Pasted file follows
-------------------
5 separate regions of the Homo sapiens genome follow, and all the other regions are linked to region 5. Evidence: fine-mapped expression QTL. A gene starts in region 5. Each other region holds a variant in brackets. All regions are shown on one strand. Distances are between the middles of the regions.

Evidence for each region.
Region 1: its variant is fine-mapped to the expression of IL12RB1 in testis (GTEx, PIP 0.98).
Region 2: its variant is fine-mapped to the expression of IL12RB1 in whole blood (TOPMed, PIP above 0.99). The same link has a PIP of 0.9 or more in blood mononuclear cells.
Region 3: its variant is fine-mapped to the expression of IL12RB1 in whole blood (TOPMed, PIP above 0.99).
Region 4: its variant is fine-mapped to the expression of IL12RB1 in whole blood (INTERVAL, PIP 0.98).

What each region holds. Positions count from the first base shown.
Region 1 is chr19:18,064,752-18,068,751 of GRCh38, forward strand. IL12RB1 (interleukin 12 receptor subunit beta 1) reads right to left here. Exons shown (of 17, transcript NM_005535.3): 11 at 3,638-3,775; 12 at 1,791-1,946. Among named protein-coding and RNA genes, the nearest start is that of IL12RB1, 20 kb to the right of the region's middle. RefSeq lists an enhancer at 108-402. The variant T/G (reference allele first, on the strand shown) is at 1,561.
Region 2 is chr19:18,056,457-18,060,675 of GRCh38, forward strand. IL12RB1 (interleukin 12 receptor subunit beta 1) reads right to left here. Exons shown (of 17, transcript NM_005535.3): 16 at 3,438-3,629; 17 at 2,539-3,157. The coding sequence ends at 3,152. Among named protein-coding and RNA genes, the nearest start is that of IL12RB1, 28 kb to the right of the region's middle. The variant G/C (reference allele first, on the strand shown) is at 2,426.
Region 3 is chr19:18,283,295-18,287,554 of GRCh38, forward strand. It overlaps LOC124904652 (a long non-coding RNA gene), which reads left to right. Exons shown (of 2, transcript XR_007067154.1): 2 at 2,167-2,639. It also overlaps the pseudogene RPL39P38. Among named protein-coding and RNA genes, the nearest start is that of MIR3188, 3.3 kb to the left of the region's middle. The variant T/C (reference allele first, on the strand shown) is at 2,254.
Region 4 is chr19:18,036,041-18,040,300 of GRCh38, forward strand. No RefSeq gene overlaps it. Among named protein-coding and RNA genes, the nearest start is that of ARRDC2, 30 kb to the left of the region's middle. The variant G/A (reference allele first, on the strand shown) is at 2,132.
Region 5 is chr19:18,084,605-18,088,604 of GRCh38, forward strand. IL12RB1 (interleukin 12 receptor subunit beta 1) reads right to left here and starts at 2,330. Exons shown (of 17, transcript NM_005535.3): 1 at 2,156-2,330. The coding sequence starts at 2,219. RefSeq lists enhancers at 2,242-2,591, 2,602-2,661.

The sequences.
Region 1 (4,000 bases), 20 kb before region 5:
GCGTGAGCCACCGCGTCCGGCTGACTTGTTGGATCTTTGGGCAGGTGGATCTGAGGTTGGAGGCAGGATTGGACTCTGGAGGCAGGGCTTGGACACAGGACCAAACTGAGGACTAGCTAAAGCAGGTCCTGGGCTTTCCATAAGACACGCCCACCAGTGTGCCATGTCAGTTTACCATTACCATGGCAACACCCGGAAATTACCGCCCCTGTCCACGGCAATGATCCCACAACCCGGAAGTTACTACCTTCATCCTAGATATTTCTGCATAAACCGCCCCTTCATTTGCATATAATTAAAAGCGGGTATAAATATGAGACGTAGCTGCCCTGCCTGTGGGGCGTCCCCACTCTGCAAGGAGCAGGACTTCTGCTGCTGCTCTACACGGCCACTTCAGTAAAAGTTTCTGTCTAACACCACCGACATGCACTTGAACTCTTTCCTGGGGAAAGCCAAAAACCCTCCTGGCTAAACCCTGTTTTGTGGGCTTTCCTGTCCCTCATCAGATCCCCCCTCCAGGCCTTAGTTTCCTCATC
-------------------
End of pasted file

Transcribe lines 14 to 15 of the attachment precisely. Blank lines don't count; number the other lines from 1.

Region 1 (4,000 bases), 20 kb before region 5:
GCGTGAGCCACCGCGTCCGGCTGACTTGTTGGATCTTTGGGCAGGTGGATCTGAGGTTGGAGGCAGGATTGGACTCTGGAGGCAGGGCTTGGACACAGGACCAAACTGAGGACTAGCTAAAGCAGGTCCTGGGCTTTCCATAAGACACGCCCACCAGTGTGCCATGTCAGTTTACCATTACCATGGCAACACCCGGAAATTACCGCCCCTGTCCACGGCAATGATCCCACAACCCGGAAGTTACTACCTTCATCCTAGATATTTCTGCATAAACCGCCCCTTCATTTGCATATAATTAAAAGCGGGTATAAATATGAGACGTAGCTGCCCTGCCTGTGGGGCGTCCCCACTCTGCAAGGAGCAGGACTTCTGCTGCTGCTCTACACGGCCACTTCAGTAAAAGTTTCTGTCTAACACCACCGACATGCACTTGAACTCTTTCCTGGGGAAAGCCAAAAACCCTCCTGGCTAAACCCTGTTTTGTGGGCTTTCCTGTCCCTCATCAGATCCCCCCTCCAGGCCTTAGTTTCCTCATC